The hydrophilic surface of hydrogels for example has a small amount of interfacial free energy to react with body fluids and this results in a low tendency for proteins and cells to adhere and grow onto these surfaces [143, 144].

In the contrary Eriksson et al. [145] compared the healing response between hydrophilic and hydrophobic implant surfaces and found out, that the difference in the adherence of viable cells can be seen only initially. A certain roughness of an implant prevents excessive tissue motion and therefore results in a relatively thin soft tissue layer in comparison to the polished surface of the common stainless steel implants [146]. On the other hand the resulting surface enlargement can increase the risk for corrosion.

Cells do not adhere directly to the surface of synthetic implanted materials, but to extracellular matrix proteins. Implants coated with phosphorylcholine have been shown to reduce this protein adsorption and this resulted in a lower inflammatory response and a lower fibrous capsule thickness [139].

Some authors refer to implant failure as a „small particle disease“ especially with metallic devices, because the interfacial membrane is full of implant debris [63]. The physical characteristics of those particles play an important role in the resulting inflammatory reaction [45]. To avoid excessive particle formation mechanical biostability is especially important in implants that are planned to remain in the body for a long time [11-13].

Materials composed of elements near to calcium and carbon in the periodic system are more biocompatible over time than others, because the body is composed mostly of those elements and water [81, 147]. If implants release drugs, the original situation may change again and the biocompatibility of the devices is affected by the bioactive compounds they deliver to the surrounding tissue [148].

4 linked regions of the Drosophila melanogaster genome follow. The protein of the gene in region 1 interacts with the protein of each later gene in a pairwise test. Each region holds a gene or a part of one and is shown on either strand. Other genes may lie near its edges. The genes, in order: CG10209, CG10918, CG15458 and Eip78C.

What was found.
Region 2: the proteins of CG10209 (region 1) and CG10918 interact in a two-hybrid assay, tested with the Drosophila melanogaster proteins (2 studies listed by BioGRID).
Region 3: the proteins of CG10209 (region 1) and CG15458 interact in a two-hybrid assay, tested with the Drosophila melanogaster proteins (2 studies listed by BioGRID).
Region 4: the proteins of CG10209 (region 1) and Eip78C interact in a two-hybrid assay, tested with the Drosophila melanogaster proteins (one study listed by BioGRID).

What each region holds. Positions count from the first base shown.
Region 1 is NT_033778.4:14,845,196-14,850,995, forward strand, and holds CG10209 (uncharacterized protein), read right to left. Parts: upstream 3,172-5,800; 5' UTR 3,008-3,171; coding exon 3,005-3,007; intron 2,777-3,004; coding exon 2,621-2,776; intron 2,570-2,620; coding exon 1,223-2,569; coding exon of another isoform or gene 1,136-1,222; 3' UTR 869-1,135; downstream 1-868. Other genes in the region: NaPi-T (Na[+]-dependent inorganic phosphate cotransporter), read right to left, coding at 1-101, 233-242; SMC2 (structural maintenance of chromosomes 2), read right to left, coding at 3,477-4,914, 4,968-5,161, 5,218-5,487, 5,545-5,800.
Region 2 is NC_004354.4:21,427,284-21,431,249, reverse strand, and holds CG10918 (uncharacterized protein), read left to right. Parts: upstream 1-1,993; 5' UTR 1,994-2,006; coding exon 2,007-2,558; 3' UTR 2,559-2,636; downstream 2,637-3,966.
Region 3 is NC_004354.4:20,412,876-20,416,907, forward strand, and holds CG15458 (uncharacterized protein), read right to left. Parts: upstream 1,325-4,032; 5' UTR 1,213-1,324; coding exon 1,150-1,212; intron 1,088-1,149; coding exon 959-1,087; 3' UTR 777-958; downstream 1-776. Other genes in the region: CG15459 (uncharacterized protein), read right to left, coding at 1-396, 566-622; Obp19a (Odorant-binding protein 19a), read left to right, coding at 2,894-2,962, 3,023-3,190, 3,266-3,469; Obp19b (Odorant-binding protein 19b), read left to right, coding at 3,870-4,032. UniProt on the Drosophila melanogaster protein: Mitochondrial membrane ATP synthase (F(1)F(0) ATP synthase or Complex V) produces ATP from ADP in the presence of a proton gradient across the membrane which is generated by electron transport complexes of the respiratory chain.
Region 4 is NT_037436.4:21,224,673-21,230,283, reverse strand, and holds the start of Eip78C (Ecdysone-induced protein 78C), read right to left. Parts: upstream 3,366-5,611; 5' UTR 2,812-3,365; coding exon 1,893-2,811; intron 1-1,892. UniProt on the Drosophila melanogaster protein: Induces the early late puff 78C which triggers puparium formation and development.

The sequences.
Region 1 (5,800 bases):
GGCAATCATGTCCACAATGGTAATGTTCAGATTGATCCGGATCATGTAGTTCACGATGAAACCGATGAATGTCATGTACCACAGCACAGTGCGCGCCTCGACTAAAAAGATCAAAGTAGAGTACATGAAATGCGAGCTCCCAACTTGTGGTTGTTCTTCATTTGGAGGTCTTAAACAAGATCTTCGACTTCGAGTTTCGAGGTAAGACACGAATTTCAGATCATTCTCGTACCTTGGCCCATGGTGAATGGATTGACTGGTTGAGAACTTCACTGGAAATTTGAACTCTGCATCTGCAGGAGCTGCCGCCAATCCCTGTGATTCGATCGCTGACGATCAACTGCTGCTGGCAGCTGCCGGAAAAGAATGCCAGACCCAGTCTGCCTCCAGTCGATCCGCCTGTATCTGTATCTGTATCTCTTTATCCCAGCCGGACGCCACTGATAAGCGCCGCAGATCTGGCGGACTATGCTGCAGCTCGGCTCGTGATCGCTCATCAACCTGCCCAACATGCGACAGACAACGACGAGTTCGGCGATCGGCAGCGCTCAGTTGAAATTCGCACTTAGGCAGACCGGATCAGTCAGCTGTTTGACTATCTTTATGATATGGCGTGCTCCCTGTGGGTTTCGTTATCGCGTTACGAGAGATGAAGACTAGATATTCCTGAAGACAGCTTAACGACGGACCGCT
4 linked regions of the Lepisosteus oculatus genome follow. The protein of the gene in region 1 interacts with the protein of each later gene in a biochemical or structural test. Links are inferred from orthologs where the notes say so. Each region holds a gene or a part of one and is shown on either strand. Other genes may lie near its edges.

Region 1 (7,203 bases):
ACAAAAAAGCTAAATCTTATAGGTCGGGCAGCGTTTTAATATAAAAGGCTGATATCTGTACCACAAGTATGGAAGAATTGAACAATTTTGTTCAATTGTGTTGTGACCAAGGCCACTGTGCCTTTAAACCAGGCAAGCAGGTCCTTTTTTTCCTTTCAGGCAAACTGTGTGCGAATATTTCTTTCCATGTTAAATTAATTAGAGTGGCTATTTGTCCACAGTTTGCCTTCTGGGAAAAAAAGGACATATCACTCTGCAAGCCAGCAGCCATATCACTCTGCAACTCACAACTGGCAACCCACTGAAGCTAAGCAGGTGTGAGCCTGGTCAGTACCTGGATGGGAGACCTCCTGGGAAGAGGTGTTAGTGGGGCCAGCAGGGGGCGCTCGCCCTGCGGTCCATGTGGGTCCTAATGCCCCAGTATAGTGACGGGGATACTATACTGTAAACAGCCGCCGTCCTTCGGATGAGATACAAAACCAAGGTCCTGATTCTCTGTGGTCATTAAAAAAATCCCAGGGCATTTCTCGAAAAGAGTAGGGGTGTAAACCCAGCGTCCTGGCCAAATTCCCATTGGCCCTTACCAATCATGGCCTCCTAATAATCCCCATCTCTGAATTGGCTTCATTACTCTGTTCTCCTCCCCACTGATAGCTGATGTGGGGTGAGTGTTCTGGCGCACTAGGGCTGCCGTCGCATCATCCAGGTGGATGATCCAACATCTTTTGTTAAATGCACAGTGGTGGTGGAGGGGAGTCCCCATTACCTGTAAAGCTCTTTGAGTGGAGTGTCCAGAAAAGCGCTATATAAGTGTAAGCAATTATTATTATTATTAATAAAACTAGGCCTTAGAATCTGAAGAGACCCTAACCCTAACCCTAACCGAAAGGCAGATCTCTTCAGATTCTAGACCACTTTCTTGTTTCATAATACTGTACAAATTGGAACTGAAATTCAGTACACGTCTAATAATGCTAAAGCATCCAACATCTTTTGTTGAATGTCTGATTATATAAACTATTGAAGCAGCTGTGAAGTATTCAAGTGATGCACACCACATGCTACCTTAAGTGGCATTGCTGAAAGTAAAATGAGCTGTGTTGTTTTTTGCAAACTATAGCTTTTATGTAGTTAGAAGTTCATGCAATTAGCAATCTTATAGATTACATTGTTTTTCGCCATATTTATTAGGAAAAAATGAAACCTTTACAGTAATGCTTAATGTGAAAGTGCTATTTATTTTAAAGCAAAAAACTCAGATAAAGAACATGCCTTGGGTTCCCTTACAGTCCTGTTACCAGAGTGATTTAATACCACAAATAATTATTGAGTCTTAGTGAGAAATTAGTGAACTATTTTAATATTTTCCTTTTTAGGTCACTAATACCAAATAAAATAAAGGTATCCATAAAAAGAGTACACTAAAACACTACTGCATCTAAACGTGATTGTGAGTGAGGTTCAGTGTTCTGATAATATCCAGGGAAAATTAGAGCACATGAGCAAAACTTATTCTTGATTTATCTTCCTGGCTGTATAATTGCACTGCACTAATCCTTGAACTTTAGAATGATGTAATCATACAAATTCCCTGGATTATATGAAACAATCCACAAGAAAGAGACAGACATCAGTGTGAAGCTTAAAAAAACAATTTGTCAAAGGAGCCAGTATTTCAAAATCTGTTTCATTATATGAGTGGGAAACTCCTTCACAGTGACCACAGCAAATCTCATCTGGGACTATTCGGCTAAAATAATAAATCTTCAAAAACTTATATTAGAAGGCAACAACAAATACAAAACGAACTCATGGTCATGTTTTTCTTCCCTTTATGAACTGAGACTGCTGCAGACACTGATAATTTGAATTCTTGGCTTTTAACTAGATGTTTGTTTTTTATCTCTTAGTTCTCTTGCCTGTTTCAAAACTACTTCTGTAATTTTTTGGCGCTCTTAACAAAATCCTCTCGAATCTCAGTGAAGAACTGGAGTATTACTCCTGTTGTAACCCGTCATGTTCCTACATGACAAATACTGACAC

Hochuli-Vieira et al. [127] compared the body’s reaction on titanium plate and PLLA/polyglycolic-acid (PGA) implant fixation after mandibular osteotomy in rabbits. The PLLA/PGA plates and screws were partially degraded after 30-60 days. The implants were wrapped in connective tissue with some macrophages and FBGCs. No specific inflammatory reaction was seen, but “some macrophages were in contact with the screws” or “some scarce giant cells and macrophage cells around them” after 30 days of implantation.

An essential prerequisite for osteoconduction is the direct, stable and extensive enough contact between host bone and the implanted material. One way to optimize the biocompatibility of an implant could be to coat the surface with a biocompatible film [149]. However, the best biocompatibility may be achieved when tissue can grow into the pores of the implanted material. As pores smaller than 50 µm exclude macrophages to clear bacteria away, pore size, therefore, should be about 60 µm to avoid bacterial infection [30, 62].